I managed to get home for an hour yesterday from work (yes, still working the occasional weekend) and Dave came over to help me finish riveting the top skin. We got that done, and today, I think I blew my back out trying to get the canopy back on. It wouldn’t slide into the blocks, no matter what, and I couldn’t figure out why. That’s when I had one of those dark moments and issued forth curses and bile.
This is the MGL IO eXtender. It is placed on the subpanel between the instrument panel and the firewall. It is also directly in the path of the canopy frame. In retrospect, I probably should have marked out the 1 3/4″ zone in which nothing should be placed. But I didn’t. At this point, I’m like, whatever. I can move that. I think. Actually, not really. Not too many other places I can put that thing without some rewiring and I wanted the canopy on TODAY. So I came up with this:
Originally, I had a backing plate on the IOX because of the way the mounting tabs worked. Since this thing weighs basically nothing, I’m pretty confident that the arrangement here will be just fine. Now the canopy frame clears.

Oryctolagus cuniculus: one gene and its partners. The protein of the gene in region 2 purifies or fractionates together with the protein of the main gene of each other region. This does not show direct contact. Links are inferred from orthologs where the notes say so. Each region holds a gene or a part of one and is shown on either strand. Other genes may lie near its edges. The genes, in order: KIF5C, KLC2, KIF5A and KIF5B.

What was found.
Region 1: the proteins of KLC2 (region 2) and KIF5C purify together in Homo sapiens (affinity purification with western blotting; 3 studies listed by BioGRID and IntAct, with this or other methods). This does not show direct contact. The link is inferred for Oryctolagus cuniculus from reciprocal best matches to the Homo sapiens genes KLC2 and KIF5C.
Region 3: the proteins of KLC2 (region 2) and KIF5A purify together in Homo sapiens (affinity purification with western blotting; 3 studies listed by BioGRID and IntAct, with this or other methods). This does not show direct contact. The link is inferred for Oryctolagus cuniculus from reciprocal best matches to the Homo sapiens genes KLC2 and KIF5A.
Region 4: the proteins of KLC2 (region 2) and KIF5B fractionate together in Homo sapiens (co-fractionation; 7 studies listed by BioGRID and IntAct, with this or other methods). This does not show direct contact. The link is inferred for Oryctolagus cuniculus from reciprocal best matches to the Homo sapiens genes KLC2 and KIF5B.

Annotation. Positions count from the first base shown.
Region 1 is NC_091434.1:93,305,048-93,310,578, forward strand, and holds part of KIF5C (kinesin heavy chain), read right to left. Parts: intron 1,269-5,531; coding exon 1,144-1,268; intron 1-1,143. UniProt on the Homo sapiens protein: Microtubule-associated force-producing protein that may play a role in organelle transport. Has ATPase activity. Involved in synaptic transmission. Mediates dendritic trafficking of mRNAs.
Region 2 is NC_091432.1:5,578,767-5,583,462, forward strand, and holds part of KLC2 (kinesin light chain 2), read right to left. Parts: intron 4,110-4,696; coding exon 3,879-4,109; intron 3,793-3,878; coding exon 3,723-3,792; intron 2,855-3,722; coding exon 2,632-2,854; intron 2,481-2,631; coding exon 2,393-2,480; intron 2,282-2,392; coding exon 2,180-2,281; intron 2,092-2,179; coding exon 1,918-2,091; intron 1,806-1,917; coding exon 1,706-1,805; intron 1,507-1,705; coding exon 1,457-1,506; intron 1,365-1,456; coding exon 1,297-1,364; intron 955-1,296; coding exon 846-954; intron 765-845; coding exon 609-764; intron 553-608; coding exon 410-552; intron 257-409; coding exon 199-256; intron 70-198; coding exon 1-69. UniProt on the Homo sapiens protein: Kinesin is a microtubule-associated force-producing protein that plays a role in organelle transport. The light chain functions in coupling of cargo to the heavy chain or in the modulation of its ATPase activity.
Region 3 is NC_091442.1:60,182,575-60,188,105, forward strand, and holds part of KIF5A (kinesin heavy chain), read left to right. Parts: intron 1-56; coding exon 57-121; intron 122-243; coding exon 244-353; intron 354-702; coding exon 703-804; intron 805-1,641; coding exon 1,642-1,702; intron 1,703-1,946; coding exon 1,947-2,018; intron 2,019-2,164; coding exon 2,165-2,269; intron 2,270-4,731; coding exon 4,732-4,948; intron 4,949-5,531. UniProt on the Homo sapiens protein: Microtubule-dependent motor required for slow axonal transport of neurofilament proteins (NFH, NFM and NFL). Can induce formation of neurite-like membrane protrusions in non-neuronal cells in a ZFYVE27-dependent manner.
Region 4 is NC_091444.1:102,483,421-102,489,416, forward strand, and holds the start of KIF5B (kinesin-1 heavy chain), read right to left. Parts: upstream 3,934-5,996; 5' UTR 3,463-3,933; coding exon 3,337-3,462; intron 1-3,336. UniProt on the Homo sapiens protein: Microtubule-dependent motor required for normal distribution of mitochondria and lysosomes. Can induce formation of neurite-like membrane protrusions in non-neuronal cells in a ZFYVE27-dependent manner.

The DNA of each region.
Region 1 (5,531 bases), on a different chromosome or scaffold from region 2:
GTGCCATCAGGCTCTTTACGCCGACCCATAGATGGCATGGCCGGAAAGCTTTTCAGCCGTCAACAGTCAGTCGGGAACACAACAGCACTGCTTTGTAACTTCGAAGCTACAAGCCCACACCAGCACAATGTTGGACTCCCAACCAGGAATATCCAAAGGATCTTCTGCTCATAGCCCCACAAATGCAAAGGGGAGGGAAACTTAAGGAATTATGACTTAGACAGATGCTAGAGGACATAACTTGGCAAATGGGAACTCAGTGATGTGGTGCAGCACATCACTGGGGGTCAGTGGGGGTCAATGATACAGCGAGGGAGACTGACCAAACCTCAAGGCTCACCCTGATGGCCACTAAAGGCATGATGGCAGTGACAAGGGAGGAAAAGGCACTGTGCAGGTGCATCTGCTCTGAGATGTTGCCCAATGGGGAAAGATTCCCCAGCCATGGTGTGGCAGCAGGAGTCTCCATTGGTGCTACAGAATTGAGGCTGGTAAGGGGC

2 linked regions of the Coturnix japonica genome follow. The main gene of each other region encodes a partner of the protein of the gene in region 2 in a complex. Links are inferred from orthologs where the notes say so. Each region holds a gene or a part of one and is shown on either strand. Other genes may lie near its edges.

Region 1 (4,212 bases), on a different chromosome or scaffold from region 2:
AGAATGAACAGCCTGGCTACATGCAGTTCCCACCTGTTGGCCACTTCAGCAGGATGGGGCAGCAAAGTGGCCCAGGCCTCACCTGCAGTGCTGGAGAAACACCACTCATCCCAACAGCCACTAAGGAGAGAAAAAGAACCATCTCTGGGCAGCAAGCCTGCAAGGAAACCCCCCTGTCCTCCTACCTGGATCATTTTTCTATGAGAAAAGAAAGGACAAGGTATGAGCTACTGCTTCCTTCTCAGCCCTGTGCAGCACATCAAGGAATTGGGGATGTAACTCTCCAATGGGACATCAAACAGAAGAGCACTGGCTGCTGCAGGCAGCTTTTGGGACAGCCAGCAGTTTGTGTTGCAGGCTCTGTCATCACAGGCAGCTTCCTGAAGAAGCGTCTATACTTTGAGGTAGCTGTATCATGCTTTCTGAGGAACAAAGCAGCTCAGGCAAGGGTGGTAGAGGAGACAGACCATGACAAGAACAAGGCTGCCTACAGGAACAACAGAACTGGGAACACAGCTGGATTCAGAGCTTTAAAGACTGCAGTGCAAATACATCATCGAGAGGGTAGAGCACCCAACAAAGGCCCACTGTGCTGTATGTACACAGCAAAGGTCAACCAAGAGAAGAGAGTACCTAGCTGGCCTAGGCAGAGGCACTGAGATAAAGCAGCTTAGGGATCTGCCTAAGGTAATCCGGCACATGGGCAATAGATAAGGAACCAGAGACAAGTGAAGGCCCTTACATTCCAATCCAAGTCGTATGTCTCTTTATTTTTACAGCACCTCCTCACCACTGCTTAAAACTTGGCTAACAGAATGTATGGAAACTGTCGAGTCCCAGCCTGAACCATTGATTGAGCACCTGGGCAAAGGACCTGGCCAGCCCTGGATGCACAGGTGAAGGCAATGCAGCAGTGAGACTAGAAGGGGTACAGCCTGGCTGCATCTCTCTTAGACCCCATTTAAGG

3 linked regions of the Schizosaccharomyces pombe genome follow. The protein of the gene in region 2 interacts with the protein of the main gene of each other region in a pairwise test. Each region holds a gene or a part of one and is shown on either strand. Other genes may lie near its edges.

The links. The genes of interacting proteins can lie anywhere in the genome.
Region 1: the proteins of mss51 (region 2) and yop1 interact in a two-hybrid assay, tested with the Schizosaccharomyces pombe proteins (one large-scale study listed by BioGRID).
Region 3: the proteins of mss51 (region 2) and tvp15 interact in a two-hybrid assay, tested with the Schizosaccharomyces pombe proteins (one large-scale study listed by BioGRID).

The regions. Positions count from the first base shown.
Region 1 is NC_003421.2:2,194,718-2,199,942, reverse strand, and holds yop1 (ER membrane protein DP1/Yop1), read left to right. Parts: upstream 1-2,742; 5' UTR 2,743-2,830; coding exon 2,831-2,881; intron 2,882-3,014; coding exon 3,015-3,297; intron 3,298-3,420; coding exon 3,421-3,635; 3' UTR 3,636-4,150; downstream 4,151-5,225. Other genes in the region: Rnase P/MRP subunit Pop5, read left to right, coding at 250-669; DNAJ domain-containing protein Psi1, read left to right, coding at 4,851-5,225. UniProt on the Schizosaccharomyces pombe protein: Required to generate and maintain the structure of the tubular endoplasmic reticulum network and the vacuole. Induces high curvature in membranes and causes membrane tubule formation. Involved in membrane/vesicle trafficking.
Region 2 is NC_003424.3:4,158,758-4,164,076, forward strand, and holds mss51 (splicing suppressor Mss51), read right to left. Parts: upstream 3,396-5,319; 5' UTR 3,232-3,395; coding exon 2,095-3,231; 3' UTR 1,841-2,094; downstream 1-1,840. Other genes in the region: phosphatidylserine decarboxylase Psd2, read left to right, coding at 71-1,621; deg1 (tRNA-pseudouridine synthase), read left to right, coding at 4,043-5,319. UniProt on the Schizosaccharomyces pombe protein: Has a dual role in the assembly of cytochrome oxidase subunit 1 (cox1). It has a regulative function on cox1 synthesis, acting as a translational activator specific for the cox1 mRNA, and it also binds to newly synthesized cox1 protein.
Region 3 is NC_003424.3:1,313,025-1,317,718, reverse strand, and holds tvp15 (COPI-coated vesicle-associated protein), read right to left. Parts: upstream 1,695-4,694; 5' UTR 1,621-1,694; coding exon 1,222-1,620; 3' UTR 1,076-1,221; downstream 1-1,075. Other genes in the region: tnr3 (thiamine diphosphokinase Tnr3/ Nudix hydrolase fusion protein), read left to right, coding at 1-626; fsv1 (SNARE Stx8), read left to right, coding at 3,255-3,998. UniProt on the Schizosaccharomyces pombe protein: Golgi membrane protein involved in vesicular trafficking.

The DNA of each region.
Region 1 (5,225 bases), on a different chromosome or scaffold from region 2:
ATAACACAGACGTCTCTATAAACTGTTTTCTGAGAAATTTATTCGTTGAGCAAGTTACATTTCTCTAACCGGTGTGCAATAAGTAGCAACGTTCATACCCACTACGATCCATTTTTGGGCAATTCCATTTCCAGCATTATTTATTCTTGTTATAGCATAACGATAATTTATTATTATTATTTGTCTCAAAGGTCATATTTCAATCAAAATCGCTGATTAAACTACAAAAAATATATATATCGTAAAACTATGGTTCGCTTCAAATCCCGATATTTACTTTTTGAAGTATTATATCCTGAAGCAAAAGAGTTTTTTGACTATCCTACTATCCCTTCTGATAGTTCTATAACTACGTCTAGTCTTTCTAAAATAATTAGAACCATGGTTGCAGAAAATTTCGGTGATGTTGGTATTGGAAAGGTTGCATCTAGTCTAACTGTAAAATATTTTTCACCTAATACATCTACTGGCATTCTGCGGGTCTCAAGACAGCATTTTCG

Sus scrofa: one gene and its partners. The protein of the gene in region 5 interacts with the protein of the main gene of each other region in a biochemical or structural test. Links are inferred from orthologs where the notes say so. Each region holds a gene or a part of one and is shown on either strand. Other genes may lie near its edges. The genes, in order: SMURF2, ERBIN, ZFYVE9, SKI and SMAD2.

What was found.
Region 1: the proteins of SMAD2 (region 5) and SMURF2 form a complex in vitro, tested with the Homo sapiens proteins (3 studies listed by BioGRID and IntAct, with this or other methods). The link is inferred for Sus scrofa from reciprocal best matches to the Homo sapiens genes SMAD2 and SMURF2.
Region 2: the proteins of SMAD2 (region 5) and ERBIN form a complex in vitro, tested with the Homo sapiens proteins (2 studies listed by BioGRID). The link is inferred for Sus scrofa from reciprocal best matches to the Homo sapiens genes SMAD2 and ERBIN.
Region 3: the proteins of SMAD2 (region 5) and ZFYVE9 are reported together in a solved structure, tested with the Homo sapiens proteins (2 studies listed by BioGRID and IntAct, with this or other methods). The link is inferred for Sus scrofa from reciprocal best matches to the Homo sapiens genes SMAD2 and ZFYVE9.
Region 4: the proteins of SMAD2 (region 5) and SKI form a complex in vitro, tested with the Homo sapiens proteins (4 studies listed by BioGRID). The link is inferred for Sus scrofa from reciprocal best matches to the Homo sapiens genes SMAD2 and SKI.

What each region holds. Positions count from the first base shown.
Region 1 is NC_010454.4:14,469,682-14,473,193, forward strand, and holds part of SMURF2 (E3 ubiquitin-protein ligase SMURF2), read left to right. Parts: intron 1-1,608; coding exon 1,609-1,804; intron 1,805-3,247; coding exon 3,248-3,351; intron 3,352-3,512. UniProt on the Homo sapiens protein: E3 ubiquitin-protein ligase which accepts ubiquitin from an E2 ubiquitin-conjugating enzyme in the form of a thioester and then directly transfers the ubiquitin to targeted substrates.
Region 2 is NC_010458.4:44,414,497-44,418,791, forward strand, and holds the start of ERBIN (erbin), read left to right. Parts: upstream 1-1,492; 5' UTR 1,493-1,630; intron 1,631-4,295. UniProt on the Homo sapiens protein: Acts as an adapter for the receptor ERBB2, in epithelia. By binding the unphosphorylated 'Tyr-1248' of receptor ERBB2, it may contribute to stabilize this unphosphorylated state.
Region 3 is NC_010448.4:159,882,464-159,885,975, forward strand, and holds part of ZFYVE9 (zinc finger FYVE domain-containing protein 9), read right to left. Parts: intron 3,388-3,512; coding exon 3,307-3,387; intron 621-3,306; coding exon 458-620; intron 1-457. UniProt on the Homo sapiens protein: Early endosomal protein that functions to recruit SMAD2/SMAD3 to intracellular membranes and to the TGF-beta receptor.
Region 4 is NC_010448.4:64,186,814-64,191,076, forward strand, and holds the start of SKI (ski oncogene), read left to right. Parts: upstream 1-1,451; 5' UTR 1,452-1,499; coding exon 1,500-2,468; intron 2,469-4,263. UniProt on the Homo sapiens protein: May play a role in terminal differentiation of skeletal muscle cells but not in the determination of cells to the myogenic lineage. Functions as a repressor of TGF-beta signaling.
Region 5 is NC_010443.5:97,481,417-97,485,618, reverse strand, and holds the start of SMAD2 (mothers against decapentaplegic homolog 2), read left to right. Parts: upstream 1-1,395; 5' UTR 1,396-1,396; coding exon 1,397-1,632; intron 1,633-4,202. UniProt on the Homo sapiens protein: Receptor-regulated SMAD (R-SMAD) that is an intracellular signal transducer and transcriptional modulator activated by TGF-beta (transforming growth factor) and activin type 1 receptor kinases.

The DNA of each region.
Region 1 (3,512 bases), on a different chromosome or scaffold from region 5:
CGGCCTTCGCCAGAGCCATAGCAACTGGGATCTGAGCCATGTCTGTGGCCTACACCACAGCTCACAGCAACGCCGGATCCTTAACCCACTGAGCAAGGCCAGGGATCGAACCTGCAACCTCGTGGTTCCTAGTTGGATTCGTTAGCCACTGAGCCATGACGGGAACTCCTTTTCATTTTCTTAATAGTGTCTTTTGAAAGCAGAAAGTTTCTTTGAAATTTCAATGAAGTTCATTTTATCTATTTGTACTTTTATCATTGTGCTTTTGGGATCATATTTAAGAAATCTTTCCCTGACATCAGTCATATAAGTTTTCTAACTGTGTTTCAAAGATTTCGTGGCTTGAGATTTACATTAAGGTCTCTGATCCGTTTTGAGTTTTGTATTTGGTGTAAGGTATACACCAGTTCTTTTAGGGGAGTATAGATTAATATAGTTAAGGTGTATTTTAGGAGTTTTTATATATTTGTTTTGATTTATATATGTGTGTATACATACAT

All that aside, I will be paying dearly for the amount of crouching and wrestling I had to do to get the canopy back on the aircraft. It’s not terribly heavy, but it’s awkward, and fragile, and it took quite a bit of work to get it into place with the hinge pin holes lined up. But it’s now on. When I get back from Seattle, I’ll put the struts back on, and then it’s hurry up and wait for some hangar space.
Dave came over to help me for a bit, and we riveted half the top forward skin on. He had to go and I picked it up after lunch. I managed to get all but the last row, the row along the longeron, and I’ll need some help for that, since it’s inside the plane and I can’t reach it no matter what I try. But it’s almost ready to have the canopy put back on, which is truly exciting.
And yes, it’s a shout out to Neal Asher, whose writing has gotten me through a tough couple of months. When you’re having horrible-seeming things happen to you, reading about truly horrible things happening to somebody else and the truly horrible people who cause them getting their comeuppance is very therapeutic.
As far as this aircraft project goes, yesterday was not horrible. I actually might have the temerity to call the firewall-forward process almost done. The only two things missing from the equation is a 2″ hose clamp for the cabin heat SCAT tubing (which is actually missing, I can’t find it right now) and the manifold pressure sensor fitting and tubing, both on order from McMaster-Carr. I can look at the engine installation and say with fairly high confidence, yes, this engine will turn the propeller repeatedly. Today I’ll go through my periodic shop purge/clean ritual and see if the clamp turns up.